Again, paying closer attention to what is really important in a scene would have saved me some work, but it is not always obvious beforehand how to actualize it quickly and elegantly.  Experimenting with various options has the benefit of focusing me on what is really important, which usually results in a much improved end-product.  As my work has progressed I’ve become a little better at anticipating design dead-ends, but I still rely heavily on visual experimentation to solve my problems -for me, seeing is believing!

All the World’s a Stage

Monday, April 11th, 2011

In my last entry I discussed the trials and travails of designing Princess Porphyra, my main character. The next step in my game-building adventure was to create the game-world she would inhabit. This entry will discuss some of the design considerations I’ve struggled with in getting the project off the ground, attempt to rationalize the decisions I’ve made in the context of my development resources, and finish with an in-game example of my design parameters in action.

To start off, the “game world” for my purposes is a series of static background images with additional interactive drawings on top. These overlay images, called “objects” in AGS, are usually characters or items that can move or be altered in some way, although sometimes they can be merely landscape components in the foreground that add depth to the scene by allowing the player to walk around/behind them. I’ll talk more about the use of objects in a later entry: today I want to focus just on the static background images.

Having settled on a main character sprite, the backgrounds (and objects) must be scaled accordingly (i.e. the doorways must be big enough to let her pass through, tables must come to her waist, etc.) . In order to preserve the princess’s facial features her sprite size is 20-30% larger than what I have used in my previous hobby games, and this has resulted in no end of hassle as I struggle to cram in all the necessary scene elements at that scale. No doubt I’d be grumbling equally about the need to fill extra space or not being able to show adequate detail had I chosen a smaller scale, however. There will always be trade-offs when making a decision about scale and a good designer should be able to weigh the pros-and-cons and make the best decision. Whether or not I am this good designer remains to be proven, but any decision is better than no decision at all, in that it keeps this project moving!

Scaling determined, I needed to settle on an artistic style that was within my abilities (obviously), that was pleasing to the eye and suited my main character (naturally), and that was quick and easy to execute. This last requirement might seem counter intuitive to the artistic perfectionists out there, but as the sole work-horse behind this project it was imperative that the background art not be a massive time sink for me. There is literally no end to the amount of time an artist might potentially spend on a single background, perfecting it to the nth degree. To finish the game I knew I would have to consciously resist this impulse by setting strict time limits on background drawing time in order to keep the project moving. For me, finishing an enjoyable game is a higher priority than creating an artistic opus. My drawings are not programmer art in the sense that they are meant to be disposed of when the real art is finished; rather they are intended to be added to and augmented in a second pass (as necessary) when a rough copy of the game is complete. Also, the less time I invested in an individual background the less demoralizing a redraw would be should it become necessary (as it has been… on many occasions.).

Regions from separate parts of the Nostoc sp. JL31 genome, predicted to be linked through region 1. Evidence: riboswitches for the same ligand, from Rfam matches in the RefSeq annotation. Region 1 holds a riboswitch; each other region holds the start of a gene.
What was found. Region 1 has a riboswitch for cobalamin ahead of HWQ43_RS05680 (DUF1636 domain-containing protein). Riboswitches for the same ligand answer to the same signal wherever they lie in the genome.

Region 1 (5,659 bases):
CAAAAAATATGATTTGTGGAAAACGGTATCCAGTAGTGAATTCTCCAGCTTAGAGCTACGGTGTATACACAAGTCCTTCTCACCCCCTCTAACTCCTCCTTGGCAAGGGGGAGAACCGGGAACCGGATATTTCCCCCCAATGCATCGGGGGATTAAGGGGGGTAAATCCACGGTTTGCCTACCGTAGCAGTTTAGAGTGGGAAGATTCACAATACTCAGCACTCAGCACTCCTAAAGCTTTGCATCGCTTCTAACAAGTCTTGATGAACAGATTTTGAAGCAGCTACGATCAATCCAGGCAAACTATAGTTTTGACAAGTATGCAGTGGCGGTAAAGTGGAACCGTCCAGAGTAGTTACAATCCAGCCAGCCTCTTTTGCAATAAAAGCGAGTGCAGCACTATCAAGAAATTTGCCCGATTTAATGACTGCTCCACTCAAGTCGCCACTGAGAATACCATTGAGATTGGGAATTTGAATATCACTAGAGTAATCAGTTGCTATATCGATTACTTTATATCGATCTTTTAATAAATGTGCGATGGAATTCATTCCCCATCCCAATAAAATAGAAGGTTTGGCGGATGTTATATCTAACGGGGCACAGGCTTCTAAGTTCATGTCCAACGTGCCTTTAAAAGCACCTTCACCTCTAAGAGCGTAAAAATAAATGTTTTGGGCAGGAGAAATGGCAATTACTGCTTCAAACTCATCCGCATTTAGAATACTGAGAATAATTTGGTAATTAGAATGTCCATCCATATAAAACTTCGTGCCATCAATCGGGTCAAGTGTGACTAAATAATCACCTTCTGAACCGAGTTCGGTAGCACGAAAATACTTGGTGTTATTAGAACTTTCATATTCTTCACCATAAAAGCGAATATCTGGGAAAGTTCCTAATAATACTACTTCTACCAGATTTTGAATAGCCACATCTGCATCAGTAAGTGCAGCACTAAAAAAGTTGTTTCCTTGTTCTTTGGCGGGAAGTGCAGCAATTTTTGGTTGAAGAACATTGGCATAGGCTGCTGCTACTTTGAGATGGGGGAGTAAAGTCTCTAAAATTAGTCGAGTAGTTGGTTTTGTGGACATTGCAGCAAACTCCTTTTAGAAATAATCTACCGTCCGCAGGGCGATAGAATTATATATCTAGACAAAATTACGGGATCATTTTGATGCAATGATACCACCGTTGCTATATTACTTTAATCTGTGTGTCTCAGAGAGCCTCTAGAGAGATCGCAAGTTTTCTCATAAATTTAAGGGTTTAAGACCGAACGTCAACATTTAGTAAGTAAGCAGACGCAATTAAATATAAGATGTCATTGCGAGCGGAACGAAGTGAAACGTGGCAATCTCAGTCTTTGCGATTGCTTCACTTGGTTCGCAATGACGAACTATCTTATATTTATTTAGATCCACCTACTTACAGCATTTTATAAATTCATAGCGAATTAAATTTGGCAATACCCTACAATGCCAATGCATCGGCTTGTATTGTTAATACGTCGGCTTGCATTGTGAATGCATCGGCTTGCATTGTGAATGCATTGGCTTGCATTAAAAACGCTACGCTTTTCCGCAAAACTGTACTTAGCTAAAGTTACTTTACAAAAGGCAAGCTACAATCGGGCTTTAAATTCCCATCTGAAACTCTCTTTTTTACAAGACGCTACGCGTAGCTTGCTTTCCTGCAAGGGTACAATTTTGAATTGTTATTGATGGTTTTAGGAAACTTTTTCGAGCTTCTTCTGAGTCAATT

The following in-game example should demonstrate these issues in action. It is the first background I drew, so it shows how I struggled with finding a style that I could build the rest of the game around:

The early draft of the background evolves into something simpler but better.

The first draft (above) of this castle room betrays the design principles I had set out beforehand. It took far too long to execute, to the extent that were I to continue doing all the backgrounds to that level of detail it would make the entire project infeasible. What is more, the level of background detail detracted from the main character by being too busy, and the colours were not terribly complementary. As an experiment in game style, it was to large extent a failure.

The revised draft (below) is cleaner and more flattering to my character.  Critically it was (and similar backgrounds could be) drawn in a much shorter period of time, vastly increasing my productivity and making finishing my game much more likely.  Blacking out the foreground was a successful experiment in my opinion: it still gives the impression of depth to the scene, cues the player to the fact that there is no exit off the bottom of the screen, and gives an opportunity to demonstrate the state of decay that the castle has fallen into while taking very little time to implement.  I am particularly happy with how the contrast it generates makes my characters and objects stand out.